- valve cover removal. What a bitch. You'll swear they installed the engine and then welded the frame in place around it. Front is easier. It will only come out to the left side since the thermostat housing is on the right. Once the bolts are removed and the cover is broken free, you'll need to lift up and slide forward. At the same time rotate it slightly counter clockwise (as you are looking straight on at the left side of the bike) so the front lip of the cover drops down in front of the cylinder head. This will help gain the clearance you need to get the rest of the way out. I basically had the cover rotated 90 degrees and standing straight up between the radiator and the front cylinder before it came out. Rear cylinder will come out to the right side. You'll want to pop off the side covers and I also removed the zip tie along the backbone of the frame which allowed me to move some hoses and wiring out of the way and get more clearance. On this one, I found I had to lift up and slide the cover backwards but, when pulling it out, I also had to swing the right side of the cover towards the front of the bike. It's frustrating but, trust me, it will come out.

- when adjusting the valves, some have said they held the stem with needle nose pliers while turning the lock nut. This didn't work too well for me. I couldn't get a grip that would hold the 1/8" that was visible of the oiled up valve stem. Do yourself a favor and get an open end 4mm wrench. Made a world of difference in being able to maintain the position of the valve while tightening the lock nut.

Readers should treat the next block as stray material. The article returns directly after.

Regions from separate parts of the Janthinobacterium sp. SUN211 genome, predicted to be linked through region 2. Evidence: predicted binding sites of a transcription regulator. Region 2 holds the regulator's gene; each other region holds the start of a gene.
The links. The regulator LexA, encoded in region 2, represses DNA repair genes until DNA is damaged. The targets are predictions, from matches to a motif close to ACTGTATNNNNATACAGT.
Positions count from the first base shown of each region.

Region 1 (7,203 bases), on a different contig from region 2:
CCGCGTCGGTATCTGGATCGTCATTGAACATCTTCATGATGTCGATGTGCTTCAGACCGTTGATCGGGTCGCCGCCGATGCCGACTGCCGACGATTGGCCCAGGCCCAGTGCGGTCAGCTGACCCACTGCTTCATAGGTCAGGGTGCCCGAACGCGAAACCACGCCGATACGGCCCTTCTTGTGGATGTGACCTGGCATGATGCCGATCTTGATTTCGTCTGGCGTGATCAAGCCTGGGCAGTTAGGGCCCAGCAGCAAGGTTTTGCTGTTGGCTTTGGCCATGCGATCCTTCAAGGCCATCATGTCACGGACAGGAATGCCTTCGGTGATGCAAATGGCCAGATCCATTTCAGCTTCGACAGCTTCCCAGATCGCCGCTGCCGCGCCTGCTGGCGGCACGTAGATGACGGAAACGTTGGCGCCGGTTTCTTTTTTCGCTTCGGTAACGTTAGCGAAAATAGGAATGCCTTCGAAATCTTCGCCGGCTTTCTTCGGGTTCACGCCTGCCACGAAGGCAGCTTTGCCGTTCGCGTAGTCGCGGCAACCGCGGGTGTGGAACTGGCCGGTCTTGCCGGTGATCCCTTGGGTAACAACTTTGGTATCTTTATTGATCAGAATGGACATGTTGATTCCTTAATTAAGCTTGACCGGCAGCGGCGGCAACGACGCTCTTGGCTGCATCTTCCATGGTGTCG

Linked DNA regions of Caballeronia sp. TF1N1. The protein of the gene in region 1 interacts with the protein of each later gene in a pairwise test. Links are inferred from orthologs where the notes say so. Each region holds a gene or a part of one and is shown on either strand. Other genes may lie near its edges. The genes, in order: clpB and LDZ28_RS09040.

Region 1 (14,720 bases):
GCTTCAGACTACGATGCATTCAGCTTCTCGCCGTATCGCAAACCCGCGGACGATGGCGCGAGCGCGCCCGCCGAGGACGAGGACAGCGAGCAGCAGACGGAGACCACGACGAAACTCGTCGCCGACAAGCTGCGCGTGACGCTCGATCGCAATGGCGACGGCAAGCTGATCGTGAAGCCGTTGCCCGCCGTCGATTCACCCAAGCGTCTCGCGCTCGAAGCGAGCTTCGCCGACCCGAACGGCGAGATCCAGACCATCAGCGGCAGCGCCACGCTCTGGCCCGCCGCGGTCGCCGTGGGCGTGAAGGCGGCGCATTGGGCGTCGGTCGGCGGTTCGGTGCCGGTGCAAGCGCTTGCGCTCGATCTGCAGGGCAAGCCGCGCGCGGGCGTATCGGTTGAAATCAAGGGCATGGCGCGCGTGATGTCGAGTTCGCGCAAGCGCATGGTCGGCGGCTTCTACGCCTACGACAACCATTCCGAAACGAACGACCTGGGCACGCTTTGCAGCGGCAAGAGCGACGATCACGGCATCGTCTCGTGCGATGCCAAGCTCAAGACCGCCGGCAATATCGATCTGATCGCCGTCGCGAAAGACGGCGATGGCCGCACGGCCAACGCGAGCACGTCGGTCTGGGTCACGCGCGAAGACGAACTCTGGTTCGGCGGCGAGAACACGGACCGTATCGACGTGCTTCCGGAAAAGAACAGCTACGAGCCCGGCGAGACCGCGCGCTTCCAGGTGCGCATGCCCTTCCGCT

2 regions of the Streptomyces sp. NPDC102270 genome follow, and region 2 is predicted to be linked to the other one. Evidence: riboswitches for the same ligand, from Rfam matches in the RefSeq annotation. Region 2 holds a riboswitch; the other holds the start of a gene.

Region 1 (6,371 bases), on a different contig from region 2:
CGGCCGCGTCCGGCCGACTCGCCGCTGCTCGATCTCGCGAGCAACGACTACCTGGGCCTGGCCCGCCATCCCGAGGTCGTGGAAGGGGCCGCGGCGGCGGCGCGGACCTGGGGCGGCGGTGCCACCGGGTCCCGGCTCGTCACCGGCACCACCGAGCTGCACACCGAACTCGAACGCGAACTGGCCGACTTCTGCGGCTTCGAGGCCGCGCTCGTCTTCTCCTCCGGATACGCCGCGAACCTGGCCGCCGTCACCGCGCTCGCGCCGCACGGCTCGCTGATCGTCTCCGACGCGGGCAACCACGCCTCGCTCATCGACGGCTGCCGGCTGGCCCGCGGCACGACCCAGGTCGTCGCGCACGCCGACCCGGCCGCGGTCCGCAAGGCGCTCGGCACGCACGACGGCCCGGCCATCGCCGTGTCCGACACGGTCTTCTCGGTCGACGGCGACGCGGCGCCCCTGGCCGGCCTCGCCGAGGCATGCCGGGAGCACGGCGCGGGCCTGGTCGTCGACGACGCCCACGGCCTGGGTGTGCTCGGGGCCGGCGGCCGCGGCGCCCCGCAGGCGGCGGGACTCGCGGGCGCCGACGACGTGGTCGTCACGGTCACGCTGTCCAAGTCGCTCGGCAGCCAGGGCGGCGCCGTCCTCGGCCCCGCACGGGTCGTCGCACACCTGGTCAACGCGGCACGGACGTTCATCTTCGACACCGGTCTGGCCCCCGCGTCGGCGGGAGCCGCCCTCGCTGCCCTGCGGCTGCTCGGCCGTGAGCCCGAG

- when checking the actual clearance, knowing how much is too much/not enough drag on the feeler gauge is tough. I believe it was .20mm exhaust and .15mm intake with an acceptable +/- .02mm variance. So, I just tightened them down to the specified clearance and checked the next size up. The next size I had was actually .03mm larger for both but, close enough. If the correct size fits but the next one up doesn't, then you should be good.

- Use a torque wrench when installing the valve cover bolts. Too many people have posted about snapping the longer ones off in the head. The specified torque feels way too light but, it works. I know I would have put a lot more on it if I hadn't had a torque wrench to stop me.

It does take a little while the first time. The most difficult part is getting the valve covers out. The rest is just removing all the surrounding parts. I believe the first time took me about 4 hours. Now, I can do it in about 1.5 start to finish.
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Old 11-16-2012, 03:58 PM   #8 (permalink)
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Quote:
Originally Posted by Convict1997 View Post
I did mine at 600, 4k, and 8k. 600 and 4k were fine. 8k needed slight adjustment. It's definitely not worth paying the prices dealers want to do this. I believe, being a 2011, your bike is fuel injected while mine is carbed. That will probably present a few differences with tank and intake removal but, I don't foresee any issues. Some tips:

- remove the pair valves (do they have these on FI?) from the top of the valve covers before trying to remove the covers. You'll need the extra clearance to get the valve cover out. The one on the front cylinder was easiest for me to remove the bolts with an 8mm socket on a 1/4" ratchet with the handle pointing towards the left side of the bike. This seems counter intuitive because the valve is closer to the right side but the thermostat housing causes all kinds of problems with clearance.